The Moment I Realized That Other People Were Human

As one who was raised in a deeply religious and conservative environment, I was good at demonizing other people. Really good at it. In junior high I would gather in the courtyard every morning and give sermons on the dangers of gays, Catholics, and girls in short skirts, which won me a certain amount of popularity. Later in college, the end-times cult that I co-founded aligned itself with a nationally famous, far-right Evangelical ministry that said Jesus was going to return and physically kill thousands of people with his own hands. We were taught to beware the “gay agenda” and to view Christians in other denominations with suspicion. There’s a mass movement of young people doing works of justice, they told us, but because they don’t profess the name of Jesus, it’s a “false justice.”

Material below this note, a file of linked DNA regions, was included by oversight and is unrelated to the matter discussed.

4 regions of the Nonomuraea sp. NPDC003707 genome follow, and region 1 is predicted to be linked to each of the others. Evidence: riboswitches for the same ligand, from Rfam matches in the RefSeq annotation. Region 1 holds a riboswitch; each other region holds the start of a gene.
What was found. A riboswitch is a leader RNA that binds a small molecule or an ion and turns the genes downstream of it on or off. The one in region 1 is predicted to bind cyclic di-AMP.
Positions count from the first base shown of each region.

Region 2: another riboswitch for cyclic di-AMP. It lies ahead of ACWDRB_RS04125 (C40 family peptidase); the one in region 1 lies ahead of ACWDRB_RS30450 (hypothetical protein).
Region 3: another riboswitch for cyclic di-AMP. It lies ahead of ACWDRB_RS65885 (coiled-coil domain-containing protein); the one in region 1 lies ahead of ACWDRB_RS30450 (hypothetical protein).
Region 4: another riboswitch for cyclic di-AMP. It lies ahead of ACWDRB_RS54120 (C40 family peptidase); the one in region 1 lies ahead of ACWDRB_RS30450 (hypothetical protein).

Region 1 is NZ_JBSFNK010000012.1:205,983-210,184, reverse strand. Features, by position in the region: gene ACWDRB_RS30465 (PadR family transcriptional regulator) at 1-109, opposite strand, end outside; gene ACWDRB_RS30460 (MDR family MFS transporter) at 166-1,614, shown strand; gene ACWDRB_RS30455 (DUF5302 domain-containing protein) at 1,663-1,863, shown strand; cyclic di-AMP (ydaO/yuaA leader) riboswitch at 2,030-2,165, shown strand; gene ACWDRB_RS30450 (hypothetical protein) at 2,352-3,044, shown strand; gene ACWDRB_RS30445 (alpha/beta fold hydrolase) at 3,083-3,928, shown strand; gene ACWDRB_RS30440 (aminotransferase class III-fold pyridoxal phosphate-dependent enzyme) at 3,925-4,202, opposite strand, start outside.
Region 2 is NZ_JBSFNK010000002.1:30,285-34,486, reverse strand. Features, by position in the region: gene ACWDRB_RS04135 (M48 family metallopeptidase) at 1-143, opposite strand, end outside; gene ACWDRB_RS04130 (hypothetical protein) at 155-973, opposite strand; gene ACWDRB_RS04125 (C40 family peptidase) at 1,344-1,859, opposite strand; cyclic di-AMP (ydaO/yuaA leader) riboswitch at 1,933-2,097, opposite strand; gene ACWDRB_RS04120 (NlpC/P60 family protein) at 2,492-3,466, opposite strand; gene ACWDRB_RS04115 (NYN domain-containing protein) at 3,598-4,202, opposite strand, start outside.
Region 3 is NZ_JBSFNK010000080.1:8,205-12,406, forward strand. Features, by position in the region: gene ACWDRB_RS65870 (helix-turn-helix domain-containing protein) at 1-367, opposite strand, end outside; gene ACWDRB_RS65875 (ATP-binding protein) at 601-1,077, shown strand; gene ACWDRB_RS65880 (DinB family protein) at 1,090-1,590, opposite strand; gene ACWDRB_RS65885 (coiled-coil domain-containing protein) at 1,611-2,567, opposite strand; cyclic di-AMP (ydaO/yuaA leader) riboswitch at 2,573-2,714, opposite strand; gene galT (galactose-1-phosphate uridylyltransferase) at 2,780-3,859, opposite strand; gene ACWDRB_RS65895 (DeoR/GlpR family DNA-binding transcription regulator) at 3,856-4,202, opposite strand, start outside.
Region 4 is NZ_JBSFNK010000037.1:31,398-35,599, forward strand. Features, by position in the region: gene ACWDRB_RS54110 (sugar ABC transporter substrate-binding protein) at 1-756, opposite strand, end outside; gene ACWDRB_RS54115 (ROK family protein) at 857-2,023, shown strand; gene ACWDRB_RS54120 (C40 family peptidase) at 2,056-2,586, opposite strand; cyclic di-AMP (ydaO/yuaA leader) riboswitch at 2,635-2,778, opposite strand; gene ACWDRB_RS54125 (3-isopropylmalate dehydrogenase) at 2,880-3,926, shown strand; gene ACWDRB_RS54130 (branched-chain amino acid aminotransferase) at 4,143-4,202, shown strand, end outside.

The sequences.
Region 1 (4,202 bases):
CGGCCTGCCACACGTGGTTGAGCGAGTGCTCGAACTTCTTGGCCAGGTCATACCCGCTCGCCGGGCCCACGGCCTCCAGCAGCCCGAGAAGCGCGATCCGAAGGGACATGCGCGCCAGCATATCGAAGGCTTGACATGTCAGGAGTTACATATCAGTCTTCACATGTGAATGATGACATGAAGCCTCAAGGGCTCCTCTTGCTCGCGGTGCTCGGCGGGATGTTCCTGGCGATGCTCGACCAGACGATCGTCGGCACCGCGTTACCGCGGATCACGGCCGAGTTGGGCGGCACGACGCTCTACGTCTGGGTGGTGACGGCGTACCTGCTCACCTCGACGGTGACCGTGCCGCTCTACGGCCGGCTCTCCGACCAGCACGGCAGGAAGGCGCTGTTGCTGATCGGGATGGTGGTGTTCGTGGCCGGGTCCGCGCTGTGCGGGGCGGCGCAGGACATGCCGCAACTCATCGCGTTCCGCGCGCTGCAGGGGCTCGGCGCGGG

As I absorbed these teachings my behavior changed radically, and so did that of the cult’s other members. I was belligerent and aggressive towards my gay and atheist friends. My thinking became compartmentalized and I was suddenly unable to have logical discussions. Yet the other cult members told me not to worry about it, said I was being “persecuted” for contradicting “the world’s” teachings. When a fellow student, who had been involved in peaceful demonstrations and interfaith dialogues, was accidentally run over, we celebrated his death as a sign of God’s wrath being poured out on campus.

But then when I moved to Kansas City and started getting punished constantly, something changed inside of me. Something deep and drastic.